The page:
Strength vs. Power: How to Lift So You Race Faster with Professor Andy Galpin

Speed is a big goal for many runners. But it’s not everything! By learning to focus on power as well, runners will learn how to race faster and more efficiently.

Andy Galpin, PhD is a professor of Bioenergetics and expert on strength training

While runners typically relish the idea of fast speed sessions and grueling long runs to improve, strength training is often less appealing. Runners may be confused about how and when to fit strength training into their routine, or may be intimidated by the idea of lifting heavy.

Both speed and strength are essential components of racing fast. The combination of strength and velocity (speed) is what produces power, a concept we are less familiar with in the running world. 

This week’s guest on the podcast is here to help you gain a better understanding of power and how it applies to your running. Andy Galpin is a Professor in the Department of Kinesiology at California State University, Fullerton. He is a scientist, teacher and coach who seamlessly blends together the science behind strength, conditioning and human performance, and its practical application to all levels of athletes.

Andy Galpin on Power for Runners

Andy earned his Masters in Human Movement Sciences and his Doctorate in Human Bioenergetics, and has worked with elite athletes in basketball, football, boxing, MMA and weightlifting, among many others. He is the author of the book Unplugged, and has a YouTube channel dedicated to making physiology and performance accessible to everyone.

This podcast will help you get a better understanding of the relationship between strength and power, the benefits of strength training for runners, and how to focus on power during your strength sessions. For distance runners, a small amount of training can go a long way towards improving your power!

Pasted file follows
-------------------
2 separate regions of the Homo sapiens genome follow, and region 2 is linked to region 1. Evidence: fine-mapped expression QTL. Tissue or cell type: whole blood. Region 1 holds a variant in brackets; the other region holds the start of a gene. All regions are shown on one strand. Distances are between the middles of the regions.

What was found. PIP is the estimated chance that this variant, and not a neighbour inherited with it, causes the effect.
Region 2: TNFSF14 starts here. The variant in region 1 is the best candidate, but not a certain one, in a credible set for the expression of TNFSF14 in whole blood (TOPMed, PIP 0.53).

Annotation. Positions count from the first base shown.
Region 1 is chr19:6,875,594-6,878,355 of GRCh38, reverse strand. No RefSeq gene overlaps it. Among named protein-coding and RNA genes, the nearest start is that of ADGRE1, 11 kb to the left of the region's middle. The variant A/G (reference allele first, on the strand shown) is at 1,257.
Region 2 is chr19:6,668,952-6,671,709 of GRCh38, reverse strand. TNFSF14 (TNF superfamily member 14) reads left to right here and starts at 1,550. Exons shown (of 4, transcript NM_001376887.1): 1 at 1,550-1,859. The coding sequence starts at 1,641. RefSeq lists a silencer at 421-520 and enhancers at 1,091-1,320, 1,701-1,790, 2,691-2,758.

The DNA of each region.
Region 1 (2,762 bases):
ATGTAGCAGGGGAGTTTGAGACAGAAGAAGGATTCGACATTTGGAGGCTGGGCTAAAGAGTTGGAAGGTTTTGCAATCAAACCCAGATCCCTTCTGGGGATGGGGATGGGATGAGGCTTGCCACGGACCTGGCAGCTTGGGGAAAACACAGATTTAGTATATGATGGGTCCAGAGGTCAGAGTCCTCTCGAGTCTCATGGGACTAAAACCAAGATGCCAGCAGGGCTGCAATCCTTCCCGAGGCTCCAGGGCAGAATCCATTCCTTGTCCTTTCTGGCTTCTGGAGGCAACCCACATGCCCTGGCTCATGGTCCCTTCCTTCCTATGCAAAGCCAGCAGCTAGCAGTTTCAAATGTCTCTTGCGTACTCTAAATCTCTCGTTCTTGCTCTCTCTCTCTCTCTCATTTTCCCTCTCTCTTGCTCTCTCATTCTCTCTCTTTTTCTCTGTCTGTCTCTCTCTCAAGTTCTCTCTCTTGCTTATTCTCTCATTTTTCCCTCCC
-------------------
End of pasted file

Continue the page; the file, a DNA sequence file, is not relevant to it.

Andy and I discuss:

  • Three essential weight training principles runners need to focus on
  • The difference between force production and force absorption, and why both are essential to run healthy
  • Why runners need to focus on long term strength for bone health
  • How you can increase your capacity for recovery and make your body more adaptable by controlling your stressors
  • How to get it all done in one session: warming up, lifting, and running!
  • Minimizing risk to avoid getting hurt in the weight room

Andy’s ability to translate complex scientific concepts into practical training techniques make for a great conversation you won’t want to miss!

Subscribe to the podcast in iTunesSpotifyStitcheriHeartRadio, or Google Play.

Links & Resources from the Show:

Thank You InsideTracker!

InsideTracker

This episode is brought to you by InsideTracker, one of the most reputable blood testing companies in the world. They were founded in 2009 by aging, genetics, and biometrics scientists to help you analyze your body’s data and get a firm idea of how well you’re responding to training.

Understanding your body’s biomarkers, from stress hormones to testosterone to Vitamin D, can help you figure out if you’re over-training, under-training, optimally training, or if you have a health issue that might be affecting your running. But the best part is that they give you personalized optimal ranges for each of these biomarkers and a host of ways to improve these markers through diet, lifestyle, or exercise changes.

I’ve personally gotten three Ultimate tests from them and the process is simple, easy, and very eye-opening if you haven’t done a deep dive on your biomarkers yet.  Of all the investments you can make in your running, this one is like getting a detailed checkup or regularly scheduled maintenance for your internal physiology. 

If you’re ready to take control of your health and optimize your training, get 25% off any of their blood tests with code STRENGTHRUNNING at InsideTracker.

Get Stronger & Run Healthy

Join our free course to help you better prevent injuries, develop runner-specific strength, and avoid the big mistakes that get runners hurt

Share on facebook
Facebook
Share on twitter
Twitter
Share on linkedin
LinkedIn
Share on pinterest
Pinterest
Share on email
Email